Blogging Bayport Alameda

August 27, 2015

Blast from the past: fair housing rights

Filed under: Alameda — Lauren Do @ 6:07 am

In 1988, the City attempted to, once again, address some form of renter protection in Alameda via a resolution that would encourage landlords to give tenants a justification as to why they were being evicted.  This resolution died from lack of a second, here’s the entire thing, it appears only one City Council member Joe Camicia was pushing for the adoption of this resolution but his conservative colleagues were having none of it.  Fun fact: Joe Camicia is the City Council member that had his file cabinet looted through by another City Councilmember at that time.

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28 Comments

  1. I am not yet convinced that our current City Council is *significantly* more supportive of renter’s rights overall than the 1988 or earlier Alameda City Councils, based on the legal and other objections raised this year when a minimal strengthening of our “toothless” Rent Review Advisory Committee was proposed.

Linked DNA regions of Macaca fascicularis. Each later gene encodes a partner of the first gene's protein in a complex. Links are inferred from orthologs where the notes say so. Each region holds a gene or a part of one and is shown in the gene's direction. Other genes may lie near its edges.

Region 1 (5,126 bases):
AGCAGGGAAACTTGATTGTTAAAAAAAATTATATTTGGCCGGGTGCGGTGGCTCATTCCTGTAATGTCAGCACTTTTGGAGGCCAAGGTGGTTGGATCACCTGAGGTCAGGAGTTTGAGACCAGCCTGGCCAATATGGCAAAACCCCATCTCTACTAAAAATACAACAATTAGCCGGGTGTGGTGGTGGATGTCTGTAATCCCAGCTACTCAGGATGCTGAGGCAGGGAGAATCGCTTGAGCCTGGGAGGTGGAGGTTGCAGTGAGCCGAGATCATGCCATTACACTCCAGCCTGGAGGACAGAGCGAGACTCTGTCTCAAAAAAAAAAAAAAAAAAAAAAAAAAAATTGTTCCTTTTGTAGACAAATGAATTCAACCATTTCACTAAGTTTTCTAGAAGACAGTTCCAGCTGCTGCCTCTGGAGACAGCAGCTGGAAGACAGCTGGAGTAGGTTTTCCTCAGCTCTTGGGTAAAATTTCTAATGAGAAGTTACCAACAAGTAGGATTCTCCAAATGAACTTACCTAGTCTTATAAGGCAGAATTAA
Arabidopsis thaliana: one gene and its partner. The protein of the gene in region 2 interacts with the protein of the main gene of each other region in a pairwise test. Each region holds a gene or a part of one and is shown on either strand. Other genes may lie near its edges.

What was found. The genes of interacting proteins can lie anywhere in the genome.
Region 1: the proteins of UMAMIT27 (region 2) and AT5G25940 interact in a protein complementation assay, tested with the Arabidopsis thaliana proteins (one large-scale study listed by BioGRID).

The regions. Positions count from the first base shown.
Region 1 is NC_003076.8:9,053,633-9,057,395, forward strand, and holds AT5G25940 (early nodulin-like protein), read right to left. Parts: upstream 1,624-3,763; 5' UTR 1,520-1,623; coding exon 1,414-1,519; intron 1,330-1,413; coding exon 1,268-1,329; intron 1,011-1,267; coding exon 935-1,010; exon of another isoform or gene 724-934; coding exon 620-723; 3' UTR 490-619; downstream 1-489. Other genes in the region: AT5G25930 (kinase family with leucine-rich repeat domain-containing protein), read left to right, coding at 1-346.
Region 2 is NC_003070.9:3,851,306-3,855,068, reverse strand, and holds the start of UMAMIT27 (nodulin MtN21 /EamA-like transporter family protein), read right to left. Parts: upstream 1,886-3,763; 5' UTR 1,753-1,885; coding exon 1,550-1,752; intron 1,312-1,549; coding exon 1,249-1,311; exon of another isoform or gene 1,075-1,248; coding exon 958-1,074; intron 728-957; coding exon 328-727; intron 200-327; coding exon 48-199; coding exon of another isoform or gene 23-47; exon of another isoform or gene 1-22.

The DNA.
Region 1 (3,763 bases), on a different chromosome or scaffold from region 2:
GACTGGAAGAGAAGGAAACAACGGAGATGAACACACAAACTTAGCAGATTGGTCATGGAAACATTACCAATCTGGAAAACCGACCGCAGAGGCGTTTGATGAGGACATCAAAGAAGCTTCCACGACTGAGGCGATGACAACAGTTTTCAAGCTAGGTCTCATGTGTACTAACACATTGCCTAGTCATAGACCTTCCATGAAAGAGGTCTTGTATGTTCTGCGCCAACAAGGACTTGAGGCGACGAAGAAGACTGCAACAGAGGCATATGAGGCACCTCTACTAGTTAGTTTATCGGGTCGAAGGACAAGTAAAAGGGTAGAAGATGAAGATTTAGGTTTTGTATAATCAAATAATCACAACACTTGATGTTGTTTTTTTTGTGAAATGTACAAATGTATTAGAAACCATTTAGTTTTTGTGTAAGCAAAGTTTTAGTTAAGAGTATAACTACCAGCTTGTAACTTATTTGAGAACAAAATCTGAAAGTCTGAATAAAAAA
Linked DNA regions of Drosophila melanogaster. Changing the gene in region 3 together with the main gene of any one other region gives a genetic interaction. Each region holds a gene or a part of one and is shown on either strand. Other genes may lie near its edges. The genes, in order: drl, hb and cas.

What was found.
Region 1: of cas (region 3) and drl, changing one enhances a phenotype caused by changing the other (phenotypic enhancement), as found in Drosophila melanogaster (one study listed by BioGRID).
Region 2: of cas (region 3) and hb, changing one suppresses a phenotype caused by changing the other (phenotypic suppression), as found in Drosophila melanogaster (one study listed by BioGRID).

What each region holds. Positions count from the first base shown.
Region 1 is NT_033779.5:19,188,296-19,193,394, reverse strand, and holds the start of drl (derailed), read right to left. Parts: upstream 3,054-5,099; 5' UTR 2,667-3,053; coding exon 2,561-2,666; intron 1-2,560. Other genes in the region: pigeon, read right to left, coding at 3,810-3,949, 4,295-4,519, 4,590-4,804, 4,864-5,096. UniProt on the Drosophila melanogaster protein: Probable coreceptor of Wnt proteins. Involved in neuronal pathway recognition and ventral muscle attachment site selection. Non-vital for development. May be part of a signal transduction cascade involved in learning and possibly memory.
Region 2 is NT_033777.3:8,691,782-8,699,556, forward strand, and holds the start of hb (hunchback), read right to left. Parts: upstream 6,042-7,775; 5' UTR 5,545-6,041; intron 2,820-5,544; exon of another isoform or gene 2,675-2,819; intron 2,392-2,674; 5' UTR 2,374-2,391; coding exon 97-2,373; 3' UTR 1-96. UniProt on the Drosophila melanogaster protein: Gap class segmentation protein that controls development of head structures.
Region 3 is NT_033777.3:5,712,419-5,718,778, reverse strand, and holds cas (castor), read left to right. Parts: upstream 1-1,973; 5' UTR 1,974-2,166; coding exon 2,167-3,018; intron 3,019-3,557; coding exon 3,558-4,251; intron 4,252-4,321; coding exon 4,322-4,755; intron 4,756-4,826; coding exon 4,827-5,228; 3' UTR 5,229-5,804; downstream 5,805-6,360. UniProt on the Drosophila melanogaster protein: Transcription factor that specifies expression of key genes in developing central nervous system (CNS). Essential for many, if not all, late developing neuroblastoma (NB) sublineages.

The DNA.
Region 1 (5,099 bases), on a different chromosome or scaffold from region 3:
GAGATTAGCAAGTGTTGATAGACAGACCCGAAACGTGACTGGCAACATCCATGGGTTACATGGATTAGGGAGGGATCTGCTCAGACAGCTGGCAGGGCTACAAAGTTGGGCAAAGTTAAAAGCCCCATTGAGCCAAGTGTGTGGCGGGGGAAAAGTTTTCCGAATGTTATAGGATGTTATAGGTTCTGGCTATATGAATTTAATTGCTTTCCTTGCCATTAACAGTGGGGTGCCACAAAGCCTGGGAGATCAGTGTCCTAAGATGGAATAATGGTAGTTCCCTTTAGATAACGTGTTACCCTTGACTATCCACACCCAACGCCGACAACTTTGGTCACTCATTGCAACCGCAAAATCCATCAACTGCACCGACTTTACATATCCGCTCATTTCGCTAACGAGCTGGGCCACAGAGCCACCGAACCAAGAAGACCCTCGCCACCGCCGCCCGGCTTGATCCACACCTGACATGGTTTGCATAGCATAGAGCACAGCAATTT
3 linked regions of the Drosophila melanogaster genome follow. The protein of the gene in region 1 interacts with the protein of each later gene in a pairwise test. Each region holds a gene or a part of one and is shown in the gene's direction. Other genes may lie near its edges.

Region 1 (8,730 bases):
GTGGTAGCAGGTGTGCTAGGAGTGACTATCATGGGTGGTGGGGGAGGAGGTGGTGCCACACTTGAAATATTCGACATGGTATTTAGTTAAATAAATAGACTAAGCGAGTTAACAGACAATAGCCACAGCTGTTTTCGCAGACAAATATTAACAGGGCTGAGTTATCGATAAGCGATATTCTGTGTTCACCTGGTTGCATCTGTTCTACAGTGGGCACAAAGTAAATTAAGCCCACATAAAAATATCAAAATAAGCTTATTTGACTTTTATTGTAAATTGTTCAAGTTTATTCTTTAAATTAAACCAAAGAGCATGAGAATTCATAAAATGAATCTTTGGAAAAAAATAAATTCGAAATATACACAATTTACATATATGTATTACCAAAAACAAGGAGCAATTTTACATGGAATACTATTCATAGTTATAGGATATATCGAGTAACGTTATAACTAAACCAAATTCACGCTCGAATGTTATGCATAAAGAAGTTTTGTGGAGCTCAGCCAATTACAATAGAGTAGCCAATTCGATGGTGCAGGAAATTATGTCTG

If our City Council sincerely believed in supporting renters during this housing crisis–especially those on fixed and limited incomes, they would be formulating a comprehensive, Alameda-friendly rent stabilization program to protect both renters and the family-oriented local resident landlords who provide housing at reasonable rates.

    Historically speaking, though, our local legislators–like generations of politicians across the planet–line up on the side of those who own (and sell and manage) property: it is those owners who have the economic and political power because they control the supposedly “free” market.

    Comment by Jon Spangler — August 27, 2015 @ 7:14 am

  2. Did property owners “control the supposedly ‘free’ market” when rents fell sharply after the dotcom bust? Or when they fell after the last downturn? Why did so many (mostly small) landlords go bust in the ’08/’09 meltdown? What about all the years in which rents were basically static? Why didn’t they exercise their control then?

    Comment by dave — August 27, 2015 @ 8:23 am

  3. 2. can you post some references to landlords going bust in ’08/’09 ? I saw a lot of foreclosures but don’t recall an epidemic of landlords going bust. Soft rental markets seldom mean rents drop like a stone, just fail to rise.